Wearables have become the popular way to monitor various health parameters, but researchers are looking to the lowly toilet as a possible future means of obtaining and diagnosing health information. A team of metabolism scientists at the University of Wisconsin-Madison and the Morgridge Institute for Research are seeking to put the tremendous range of metabolic health information contained in urine to work for personalized medicine.
According to an article appearing on the University of Wisconsin-Madison site, urine contains a virtual liquid history of an individual's nutritional habits, exercise, medication use, sleep patterns and other lifestyle choices. Urine also contains metabolic links to more than 600 human conditions, including some of the major killers such as cancer, diabetes and kidney disease.
The team had two essential questions. First, can frequent monitoring and testing of urine samples glean useful real-time information about an individual's health? And second, can a technology platform be adapted to toilets that can make the collection process simple, accurate and affordable?
A pilot study conducted earlier this year, whose results were published in the November 11 issue of the journal Nature Digital Medicine, found that urine samples collected over a 10-day period from two subjects yielded extensive data related to health biomarkers. For example, the subjects kept records of coffee and alcohol consumption, and the biomarkers with a known connection to both those drinks were abundantly measured. One subject took acetaminophen, which was measured in urine by a spike in ion intensity. The metabolic outputs from exercise and sleep also could be precisely measured.
The two subjects happened to be lead authors on the paper: Joshua Coon, the Thomas and Margaret Pyle Chair at the Morgridge Institute and UW-Madison professor of biomolecular chemistry and chemistry; and Ian Miller, data scientist with the Coon Research Group.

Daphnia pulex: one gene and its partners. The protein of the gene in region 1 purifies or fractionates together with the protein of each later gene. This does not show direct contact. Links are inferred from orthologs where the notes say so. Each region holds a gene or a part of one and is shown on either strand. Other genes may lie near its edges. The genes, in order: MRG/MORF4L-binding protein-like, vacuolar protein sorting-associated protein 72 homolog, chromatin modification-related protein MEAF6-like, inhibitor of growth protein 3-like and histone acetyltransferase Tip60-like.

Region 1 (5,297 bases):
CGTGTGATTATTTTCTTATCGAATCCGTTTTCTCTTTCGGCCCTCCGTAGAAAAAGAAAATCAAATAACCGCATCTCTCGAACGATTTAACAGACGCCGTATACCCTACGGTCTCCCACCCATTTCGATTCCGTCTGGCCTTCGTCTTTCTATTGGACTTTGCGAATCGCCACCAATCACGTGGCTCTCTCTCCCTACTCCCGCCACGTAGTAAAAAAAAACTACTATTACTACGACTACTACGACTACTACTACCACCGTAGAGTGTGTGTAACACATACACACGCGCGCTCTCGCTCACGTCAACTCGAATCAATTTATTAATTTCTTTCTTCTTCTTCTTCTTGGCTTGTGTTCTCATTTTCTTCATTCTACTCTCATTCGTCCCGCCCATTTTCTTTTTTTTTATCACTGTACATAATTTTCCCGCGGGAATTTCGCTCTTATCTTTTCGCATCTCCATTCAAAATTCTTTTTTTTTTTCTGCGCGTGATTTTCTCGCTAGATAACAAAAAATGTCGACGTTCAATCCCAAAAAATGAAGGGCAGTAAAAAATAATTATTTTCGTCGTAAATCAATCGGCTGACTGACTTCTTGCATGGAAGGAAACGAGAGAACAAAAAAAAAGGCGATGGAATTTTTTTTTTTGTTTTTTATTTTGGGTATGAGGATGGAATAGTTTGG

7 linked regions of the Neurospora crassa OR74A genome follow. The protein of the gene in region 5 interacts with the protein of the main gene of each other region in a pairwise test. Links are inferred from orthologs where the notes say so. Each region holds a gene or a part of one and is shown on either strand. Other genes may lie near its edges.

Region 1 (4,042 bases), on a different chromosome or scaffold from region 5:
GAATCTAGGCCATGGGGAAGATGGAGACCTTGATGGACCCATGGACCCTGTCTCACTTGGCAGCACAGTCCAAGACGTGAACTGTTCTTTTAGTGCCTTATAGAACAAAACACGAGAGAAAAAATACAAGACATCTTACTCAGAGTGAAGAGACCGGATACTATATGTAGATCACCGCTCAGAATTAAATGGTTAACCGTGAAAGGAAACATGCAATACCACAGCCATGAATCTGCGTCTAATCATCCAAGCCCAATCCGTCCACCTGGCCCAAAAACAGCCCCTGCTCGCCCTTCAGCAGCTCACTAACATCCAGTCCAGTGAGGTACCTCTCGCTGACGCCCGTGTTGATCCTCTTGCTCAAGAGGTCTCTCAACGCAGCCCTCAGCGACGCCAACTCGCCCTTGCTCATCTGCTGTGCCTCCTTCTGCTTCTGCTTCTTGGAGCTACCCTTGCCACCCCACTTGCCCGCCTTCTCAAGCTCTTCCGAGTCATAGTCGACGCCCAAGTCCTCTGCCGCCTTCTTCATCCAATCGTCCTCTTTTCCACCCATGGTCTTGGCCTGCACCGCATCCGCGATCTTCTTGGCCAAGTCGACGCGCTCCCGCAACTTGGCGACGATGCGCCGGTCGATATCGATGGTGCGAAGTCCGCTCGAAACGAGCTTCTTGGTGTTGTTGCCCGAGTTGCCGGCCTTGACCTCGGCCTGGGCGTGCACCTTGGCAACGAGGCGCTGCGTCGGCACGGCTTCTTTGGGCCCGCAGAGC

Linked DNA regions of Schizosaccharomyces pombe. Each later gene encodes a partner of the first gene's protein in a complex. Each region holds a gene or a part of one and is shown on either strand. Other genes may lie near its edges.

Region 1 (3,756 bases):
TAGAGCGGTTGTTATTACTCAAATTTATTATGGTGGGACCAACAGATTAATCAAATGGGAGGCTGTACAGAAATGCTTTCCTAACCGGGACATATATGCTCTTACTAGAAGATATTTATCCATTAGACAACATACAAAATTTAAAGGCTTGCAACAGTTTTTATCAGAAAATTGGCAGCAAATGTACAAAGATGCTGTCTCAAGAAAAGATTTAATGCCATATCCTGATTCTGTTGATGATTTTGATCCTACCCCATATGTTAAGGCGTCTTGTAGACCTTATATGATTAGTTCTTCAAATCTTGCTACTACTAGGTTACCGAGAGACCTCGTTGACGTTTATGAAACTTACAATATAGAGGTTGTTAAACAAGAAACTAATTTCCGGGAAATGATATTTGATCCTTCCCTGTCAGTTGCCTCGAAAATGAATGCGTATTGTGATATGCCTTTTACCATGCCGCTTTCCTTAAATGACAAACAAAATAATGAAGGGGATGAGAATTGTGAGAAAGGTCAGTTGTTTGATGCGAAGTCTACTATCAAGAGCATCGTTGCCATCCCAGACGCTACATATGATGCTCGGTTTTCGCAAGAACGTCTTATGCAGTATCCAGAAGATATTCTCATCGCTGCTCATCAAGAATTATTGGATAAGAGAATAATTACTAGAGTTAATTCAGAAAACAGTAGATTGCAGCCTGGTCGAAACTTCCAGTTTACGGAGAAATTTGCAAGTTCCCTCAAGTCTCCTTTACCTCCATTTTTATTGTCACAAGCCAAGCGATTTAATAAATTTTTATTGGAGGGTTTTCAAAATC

Encouraged by the results, the Coon Research Group is designing a toilet that will incorporate a portable mass spectrometer that can recognize the individual and process samples across various subjects. They plan to install the toilet in their research building and expand the user group to a dozen or more subjects.
"We know in the lab we can make these measurements," said Coon in the article. "And we're pretty sure we can design a toilet that could sample urine. I think the real challenge is we're going to have to invest in the engineering to make this instrument simple enough and cheap enough. That's where this will either go far or not happen at all."
Coon also believes the "smart toilet" concept could have major population health implications, not unlike the National Institutes of Health "All of Us" human genome database. "If you had tens of thousands of users and you could correlate that data with health and lifestyle, you could then start to have real diagnostic capabilities," he says. It might provide early warning of viral or bacterial outbreaks.
He added that the idea of metascale urine testing has intrigued him for some time. "Josh mentioned this at a group meeting one time, and it was met with laughter," Miller recalled. "I thought, you know, I kind of like the idea. I already track a lot of this stuff in my everyday life."